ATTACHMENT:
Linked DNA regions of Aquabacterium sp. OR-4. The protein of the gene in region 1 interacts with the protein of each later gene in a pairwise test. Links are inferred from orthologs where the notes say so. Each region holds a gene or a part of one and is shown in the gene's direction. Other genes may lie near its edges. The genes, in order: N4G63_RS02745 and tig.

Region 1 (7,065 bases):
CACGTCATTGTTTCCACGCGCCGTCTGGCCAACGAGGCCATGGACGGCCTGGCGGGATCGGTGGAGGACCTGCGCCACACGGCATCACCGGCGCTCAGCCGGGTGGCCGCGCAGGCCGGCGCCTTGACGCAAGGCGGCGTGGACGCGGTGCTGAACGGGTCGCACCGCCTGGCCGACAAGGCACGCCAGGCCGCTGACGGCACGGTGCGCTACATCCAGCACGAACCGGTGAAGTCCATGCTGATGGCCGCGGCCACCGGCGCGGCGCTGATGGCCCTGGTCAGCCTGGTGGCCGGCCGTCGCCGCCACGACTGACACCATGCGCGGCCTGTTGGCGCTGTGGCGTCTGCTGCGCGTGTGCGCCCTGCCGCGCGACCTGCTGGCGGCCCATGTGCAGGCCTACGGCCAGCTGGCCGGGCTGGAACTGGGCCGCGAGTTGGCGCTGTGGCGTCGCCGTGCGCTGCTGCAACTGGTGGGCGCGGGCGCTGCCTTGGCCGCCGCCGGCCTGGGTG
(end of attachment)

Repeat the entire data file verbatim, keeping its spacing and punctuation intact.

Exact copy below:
Linked DNA regions of Aquabacterium sp. OR-4. The protein of the gene in region 1 interacts with the protein of each later gene in a pairwise test. Links are inferred from orthologs where the notes say so. Each region holds a gene or a part of one and is shown in the gene's direction. Other genes may lie near its edges. The genes, in order: N4G63_RS02745 and tig.

Region 1 (7,065 bases):
CACGTCATTGTTTCCACGCGCCGTCTGGCCAACGAGGCCATGGACGGCCTGGCGGGATCGGTGGAGGACCTGCGCCACACGGCATCACCGGCGCTCAGCCGGGTGGCCGCGCAGGCCGGCGCCTTGACGCAAGGCGGCGTGGACGCGGTGCTGAACGGGTCGCACCGCCTGGCCGACAAGGCACGCCAGGCCGCTGACGGCACGGTGCGCTACATCCAGCACGAACCGGTGAAGTCCATGCTGATGGCCGCGGCCACCGGCGCGGCGCTGATGGCCCTGGTCAGCCTGGTGGCCGGCCGTCGCCGCCACGACTGACACCATGCGCGGCCTGTTGGCGCTGTGGCGTCTGCTGCGCGTGTGCGCCCTGCCGCGCGACCTGCTGGCGGCCCATGTGCAGGCCTACGGCCAGCTGGCCGGGCTGGAACTGGGCCGCGAGTTGGCGCTGTGGCGTCGCCGTGCGCTGCTGCAACTGGTGGGCGCGGGCGCTGCCTTGGCCGCCGCCGGCCTGGGTG